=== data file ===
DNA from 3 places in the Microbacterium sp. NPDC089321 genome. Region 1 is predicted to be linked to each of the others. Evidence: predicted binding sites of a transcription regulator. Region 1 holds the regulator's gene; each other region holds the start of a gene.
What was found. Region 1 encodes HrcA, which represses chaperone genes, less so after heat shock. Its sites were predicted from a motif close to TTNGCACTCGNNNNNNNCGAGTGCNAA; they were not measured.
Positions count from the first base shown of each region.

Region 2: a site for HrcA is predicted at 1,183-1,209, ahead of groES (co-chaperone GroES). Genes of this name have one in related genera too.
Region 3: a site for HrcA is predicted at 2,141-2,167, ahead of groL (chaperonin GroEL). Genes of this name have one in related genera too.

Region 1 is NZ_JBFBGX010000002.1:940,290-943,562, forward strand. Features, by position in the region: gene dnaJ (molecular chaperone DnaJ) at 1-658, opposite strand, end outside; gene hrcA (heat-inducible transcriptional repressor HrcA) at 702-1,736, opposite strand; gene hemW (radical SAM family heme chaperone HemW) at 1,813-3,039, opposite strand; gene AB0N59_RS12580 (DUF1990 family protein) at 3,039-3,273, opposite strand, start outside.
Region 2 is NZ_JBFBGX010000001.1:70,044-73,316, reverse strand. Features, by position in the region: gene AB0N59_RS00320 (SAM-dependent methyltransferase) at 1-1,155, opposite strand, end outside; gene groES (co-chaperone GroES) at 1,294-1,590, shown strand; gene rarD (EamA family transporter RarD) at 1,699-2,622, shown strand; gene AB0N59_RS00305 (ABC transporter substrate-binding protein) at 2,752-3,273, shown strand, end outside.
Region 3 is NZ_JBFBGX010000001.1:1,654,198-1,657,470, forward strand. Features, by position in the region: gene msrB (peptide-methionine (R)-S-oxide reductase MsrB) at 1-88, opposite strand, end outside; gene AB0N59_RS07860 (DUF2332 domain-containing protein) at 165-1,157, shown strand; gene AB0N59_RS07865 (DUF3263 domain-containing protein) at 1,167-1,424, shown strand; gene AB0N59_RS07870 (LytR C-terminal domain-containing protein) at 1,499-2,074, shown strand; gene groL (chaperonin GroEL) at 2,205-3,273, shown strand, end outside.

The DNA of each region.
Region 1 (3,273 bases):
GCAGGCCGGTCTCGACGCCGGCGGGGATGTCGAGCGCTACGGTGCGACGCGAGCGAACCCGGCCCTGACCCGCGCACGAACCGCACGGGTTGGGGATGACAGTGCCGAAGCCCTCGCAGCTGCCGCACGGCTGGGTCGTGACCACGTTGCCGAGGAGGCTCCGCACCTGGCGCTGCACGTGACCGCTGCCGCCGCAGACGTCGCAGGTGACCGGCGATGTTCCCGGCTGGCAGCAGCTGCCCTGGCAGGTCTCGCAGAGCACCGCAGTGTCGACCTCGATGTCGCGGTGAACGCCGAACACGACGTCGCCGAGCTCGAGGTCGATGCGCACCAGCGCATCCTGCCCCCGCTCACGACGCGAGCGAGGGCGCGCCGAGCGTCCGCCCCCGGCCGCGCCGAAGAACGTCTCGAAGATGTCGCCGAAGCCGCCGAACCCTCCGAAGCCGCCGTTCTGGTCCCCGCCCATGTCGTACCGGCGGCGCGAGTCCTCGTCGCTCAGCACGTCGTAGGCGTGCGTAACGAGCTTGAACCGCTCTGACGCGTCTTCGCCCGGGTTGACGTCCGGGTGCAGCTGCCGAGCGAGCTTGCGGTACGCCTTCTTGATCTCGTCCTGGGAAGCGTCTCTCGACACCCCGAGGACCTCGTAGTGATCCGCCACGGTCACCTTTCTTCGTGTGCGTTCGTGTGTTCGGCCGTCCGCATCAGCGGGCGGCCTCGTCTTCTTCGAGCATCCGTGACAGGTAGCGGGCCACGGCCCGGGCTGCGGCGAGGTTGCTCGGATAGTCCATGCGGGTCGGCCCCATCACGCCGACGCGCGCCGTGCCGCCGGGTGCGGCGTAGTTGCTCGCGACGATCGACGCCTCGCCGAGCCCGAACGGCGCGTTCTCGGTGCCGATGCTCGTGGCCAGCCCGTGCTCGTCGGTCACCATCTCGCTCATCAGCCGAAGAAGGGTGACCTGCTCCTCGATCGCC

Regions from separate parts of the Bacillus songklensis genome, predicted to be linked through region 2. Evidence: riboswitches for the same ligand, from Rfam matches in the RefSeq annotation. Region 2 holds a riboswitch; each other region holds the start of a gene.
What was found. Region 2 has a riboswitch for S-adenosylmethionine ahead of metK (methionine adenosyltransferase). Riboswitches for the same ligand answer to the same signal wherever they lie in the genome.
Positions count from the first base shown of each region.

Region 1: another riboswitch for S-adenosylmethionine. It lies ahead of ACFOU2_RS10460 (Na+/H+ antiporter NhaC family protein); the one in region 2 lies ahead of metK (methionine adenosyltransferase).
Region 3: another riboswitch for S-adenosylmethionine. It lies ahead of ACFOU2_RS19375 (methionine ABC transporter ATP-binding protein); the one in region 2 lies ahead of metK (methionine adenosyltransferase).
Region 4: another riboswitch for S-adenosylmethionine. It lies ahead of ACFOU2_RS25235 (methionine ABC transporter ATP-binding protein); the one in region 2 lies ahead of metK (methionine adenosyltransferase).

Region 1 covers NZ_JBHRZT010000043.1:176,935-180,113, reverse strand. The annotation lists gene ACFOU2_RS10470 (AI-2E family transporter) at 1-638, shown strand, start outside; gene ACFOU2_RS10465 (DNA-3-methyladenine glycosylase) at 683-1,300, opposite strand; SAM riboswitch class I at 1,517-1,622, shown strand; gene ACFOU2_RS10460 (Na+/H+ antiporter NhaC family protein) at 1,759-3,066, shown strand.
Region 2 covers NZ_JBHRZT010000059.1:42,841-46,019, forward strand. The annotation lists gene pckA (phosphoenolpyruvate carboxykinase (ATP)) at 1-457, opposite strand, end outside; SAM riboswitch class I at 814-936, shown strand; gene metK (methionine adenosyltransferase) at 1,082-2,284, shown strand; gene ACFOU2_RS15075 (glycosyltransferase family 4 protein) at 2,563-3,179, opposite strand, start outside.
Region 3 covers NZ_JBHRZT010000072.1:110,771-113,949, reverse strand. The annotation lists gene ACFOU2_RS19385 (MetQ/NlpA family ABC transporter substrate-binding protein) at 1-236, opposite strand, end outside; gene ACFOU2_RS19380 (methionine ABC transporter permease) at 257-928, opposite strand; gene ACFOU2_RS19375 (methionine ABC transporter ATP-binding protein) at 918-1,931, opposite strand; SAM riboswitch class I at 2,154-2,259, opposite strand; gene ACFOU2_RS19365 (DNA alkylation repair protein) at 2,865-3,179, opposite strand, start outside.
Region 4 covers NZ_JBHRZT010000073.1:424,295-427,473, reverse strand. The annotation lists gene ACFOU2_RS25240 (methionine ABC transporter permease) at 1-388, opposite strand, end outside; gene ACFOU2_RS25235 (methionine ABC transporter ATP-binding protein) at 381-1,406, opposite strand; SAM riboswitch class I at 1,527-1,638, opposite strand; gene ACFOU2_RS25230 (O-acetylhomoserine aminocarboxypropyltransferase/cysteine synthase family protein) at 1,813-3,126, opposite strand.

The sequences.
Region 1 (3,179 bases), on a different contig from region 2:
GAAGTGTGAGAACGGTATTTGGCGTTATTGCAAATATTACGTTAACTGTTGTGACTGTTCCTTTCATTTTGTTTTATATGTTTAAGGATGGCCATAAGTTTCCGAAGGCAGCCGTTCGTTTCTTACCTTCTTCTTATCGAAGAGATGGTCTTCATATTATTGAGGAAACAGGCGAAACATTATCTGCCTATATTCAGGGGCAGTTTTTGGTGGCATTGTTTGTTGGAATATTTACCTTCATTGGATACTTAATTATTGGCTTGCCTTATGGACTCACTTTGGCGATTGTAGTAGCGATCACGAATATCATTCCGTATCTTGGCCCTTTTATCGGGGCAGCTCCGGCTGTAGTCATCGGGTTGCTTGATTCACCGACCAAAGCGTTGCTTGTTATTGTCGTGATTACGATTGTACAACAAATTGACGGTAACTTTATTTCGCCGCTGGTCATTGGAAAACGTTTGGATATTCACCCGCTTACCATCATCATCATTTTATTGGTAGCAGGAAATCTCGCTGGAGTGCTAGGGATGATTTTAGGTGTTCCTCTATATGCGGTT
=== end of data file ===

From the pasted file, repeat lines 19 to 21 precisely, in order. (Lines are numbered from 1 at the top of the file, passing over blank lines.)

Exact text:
Region 2 covers NZ_JBHRZT010000059.1:42,841-46,019, forward strand. The annotation lists gene pckA (phosphoenolpyruvate carboxykinase (ATP)) at 1-457, opposite strand, end outside; SAM riboswitch class I at 814-936, shown strand; gene metK (methionine adenosyltransferase) at 1,082-2,284, shown strand; gene ACFOU2_RS15075 (glycosyltransferase family 4 protein) at 2,563-3,179, opposite strand, start outside.
Region 3 covers NZ_JBHRZT010000072.1:110,771-113,949, reverse strand. The annotation lists gene ACFOU2_RS19385 (MetQ/NlpA family ABC transporter substrate-binding protein) at 1-236, opposite strand, end outside; gene ACFOU2_RS19380 (methionine ABC transporter permease) at 257-928, opposite strand; gene ACFOU2_RS19375 (methionine ABC transporter ATP-binding protein) at 918-1,931, opposite strand; SAM riboswitch class I at 2,154-2,259, opposite strand; gene ACFOU2_RS19365 (DNA alkylation repair protein) at 2,865-3,179, opposite strand, start outside.
Region 4 covers NZ_JBHRZT010000073.1:424,295-427,473, reverse strand. The annotation lists gene ACFOU2_RS25240 (methionine ABC transporter permease) at 1-388, opposite strand, end outside; gene ACFOU2_RS25235 (methionine ABC transporter ATP-binding protein) at 381-1,406, opposite strand; SAM riboswitch class I at 1,527-1,638, opposite strand; gene ACFOU2_RS25230 (O-acetylhomoserine aminocarboxypropyltransferase/cysteine synthase family protein) at 1,813-3,126, opposite strand.